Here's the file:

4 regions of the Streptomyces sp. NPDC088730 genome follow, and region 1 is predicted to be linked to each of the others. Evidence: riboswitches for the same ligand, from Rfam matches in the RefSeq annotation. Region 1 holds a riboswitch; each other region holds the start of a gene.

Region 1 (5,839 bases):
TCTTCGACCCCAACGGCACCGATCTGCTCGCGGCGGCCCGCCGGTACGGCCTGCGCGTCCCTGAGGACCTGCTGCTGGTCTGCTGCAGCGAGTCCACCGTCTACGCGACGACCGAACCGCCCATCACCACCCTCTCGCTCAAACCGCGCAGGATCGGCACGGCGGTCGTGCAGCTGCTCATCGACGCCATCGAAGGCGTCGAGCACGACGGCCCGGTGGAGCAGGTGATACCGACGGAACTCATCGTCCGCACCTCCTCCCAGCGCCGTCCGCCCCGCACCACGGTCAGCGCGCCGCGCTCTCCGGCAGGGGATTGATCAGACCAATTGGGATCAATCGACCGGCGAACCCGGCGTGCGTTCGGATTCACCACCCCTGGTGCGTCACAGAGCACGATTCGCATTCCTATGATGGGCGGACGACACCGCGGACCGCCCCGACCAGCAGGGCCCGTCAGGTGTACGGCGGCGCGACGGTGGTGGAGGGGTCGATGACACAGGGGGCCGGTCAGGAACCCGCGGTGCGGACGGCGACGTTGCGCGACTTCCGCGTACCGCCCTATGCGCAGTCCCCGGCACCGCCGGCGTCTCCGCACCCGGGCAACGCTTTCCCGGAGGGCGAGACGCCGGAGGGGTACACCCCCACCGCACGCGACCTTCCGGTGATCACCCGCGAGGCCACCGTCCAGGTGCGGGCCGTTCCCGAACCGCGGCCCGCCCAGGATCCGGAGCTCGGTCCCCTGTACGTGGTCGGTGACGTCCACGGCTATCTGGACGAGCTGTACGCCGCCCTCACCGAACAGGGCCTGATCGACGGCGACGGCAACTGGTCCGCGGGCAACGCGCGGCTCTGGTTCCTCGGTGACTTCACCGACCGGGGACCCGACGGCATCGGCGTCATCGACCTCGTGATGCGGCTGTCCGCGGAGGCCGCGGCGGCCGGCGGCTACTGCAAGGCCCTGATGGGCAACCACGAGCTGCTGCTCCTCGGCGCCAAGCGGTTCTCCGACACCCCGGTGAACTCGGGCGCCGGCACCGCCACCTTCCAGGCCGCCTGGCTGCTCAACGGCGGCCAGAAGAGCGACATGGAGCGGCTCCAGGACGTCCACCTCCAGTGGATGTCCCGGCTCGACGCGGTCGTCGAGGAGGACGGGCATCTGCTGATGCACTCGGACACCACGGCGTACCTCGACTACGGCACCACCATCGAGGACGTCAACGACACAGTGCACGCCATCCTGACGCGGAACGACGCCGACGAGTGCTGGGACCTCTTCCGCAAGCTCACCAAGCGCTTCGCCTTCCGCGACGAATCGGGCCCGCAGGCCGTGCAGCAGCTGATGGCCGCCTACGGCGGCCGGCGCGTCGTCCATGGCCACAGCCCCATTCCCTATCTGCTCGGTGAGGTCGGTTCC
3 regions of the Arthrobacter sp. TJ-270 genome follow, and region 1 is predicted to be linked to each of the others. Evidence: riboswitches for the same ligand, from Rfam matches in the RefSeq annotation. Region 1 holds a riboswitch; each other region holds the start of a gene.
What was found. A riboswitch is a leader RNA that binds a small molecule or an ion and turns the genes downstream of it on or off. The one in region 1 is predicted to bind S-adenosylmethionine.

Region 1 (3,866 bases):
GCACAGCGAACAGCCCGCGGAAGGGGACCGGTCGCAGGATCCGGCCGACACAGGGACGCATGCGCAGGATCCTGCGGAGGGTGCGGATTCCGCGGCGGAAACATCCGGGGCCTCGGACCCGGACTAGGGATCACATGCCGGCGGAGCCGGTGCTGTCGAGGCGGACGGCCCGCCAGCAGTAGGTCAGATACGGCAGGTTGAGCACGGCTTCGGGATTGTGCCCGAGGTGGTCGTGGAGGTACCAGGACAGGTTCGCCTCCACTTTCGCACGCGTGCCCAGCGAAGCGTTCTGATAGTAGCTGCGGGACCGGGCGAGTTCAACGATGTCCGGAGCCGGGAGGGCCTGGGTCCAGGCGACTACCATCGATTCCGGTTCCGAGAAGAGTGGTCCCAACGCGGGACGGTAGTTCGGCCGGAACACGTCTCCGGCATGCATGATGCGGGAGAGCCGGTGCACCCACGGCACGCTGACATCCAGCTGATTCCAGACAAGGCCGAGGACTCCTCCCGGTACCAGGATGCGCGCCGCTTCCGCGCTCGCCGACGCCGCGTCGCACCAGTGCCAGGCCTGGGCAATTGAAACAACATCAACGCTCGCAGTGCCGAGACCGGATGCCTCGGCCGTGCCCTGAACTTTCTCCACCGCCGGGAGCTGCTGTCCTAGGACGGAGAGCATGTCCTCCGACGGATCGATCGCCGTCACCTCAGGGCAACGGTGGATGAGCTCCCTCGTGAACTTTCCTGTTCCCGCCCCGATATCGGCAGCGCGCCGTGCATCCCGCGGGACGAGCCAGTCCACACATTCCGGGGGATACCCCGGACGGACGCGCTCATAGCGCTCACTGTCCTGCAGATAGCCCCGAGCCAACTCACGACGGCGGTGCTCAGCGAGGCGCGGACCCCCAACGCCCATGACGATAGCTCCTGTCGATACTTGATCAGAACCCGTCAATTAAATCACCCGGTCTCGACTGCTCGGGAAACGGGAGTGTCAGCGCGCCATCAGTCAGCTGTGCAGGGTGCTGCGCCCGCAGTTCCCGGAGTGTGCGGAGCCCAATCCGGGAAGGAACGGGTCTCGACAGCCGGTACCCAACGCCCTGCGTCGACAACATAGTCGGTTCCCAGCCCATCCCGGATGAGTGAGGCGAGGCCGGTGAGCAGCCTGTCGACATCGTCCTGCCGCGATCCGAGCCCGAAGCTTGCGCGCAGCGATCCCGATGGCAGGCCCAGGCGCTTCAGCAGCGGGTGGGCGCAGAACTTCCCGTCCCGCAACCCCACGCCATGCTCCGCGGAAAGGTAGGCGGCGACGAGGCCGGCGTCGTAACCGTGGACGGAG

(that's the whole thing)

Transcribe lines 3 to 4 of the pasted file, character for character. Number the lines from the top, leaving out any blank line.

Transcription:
TCTTCGACCCCAACGGCACCGATCTGCTCGCGGCGGCCCGCCGGTACGGCCTGCGCGTCCCTGAGGACCTGCTGCTGGTCTGCTGCAGCGAGTCCACCGTCTACGCGACGACCGAACCGCCCATCACCACCCTCTCGCTCAAACCGCGCAGGATCGGCACGGCGGTCGTGCAGCTGCTCATCGACGCCATCGAAGGCGTCGAGCACGACGGCCCGGTGGAGCAGGTGATACCGACGGAACTCATCGTCCGCACCTCCTCCCAGCGCCGTCCGCCCCGCACCACGGTCAGCGCGCCGCGCTCTCCGGCAGGGGATTGATCAGACCAATTGGGATCAATCGACCGGCGAACCCGGCGTGCGTTCGGATTCACCACCCCTGGTGCGTCACAGAGCACGATTCGCATTCCTATGATGGGCGGACGACACCGCGGACCGCCCCGACCAGCAGGGCCCGTCAGGTGTACGGCGGCGCGACGGTGGTGGAGGGGTCGATGACACAGGGGGCCGGTCAGGAACCCGCGGTGCGGACGGCGACGTTGCGCGACTTCCGCGTACCGCCCTATGCGCAGTCCCCGGCACCGCCGGCGTCTCCGCACCCGGGCAACGCTTTCCCGGAGGGCGAGACGCCGGAGGGGTACACCCCCACCGCACGCGACCTTCCGGTGATCACCCGCGAGGCCACCGTCCAGGTGCGGGCCGTTCCCGAACCGCGGCCCGCCCAGGATCCGGAGCTCGGTCCCCTGTACGTGGTCGGTGACGTCCACGGCTATCTGGACGAGCTGTACGCCGCCCTCACCGAACAGGGCCTGATCGACGGCGACGGCAACTGGTCCGCGGGCAACGCGCGGCTCTGGTTCCTCGGTGACTTCACCGACCGGGGACCCGACGGCATCGGCGTCATCGACCTCGTGATGCGGCTGTCCGCGGAGGCCGCGGCGGCCGGCGGCTACTGCAAGGCCCTGATGGGCAACCACGAGCTGCTGCTCCTCGGCGCCAAGCGGTTCTCCGACACCCCGGTGAACTCGGGCGCCGGCACCGCCACCTTCCAGGCCGCCTGGCTGCTCAACGGCGGCCAGAAGAGCGACATGGAGCGGCTCCAGGACGTCCACCTCCAGTGGATGTCCCGGCTCGACGCGGTCGTCGAGGAGGACGGGCATCTGCTGATGCACTCGGACACCACGGCGTACCTCGACTACGGCACCACCATCGAGGACGTCAACGACACAGTGCACGCCATCCTGACGCGGAACGACGCCGACGAGTGCTGGGACCTCTTCCGCAAGCTCACCAAGCGCTTCGCCTTCCGCGACGAATCGGGCCCGCAGGCCGTGCAGCAGCTGATGGCCGCCTACGGCGGCCGGCGCGTCGTCCATGGCCACAGCCCCATTCCCTATCTGCTCGGTGAGGTCGGTTCC
3 regions of the Arthrobacter sp. TJ-270 genome follow, and region 1 is predicted to be linked to each of the others. Evidence: riboswitches for the same ligand, from Rfam matches in the RefSeq annotation. Region 1 holds a riboswitch; each other region holds the start of a gene.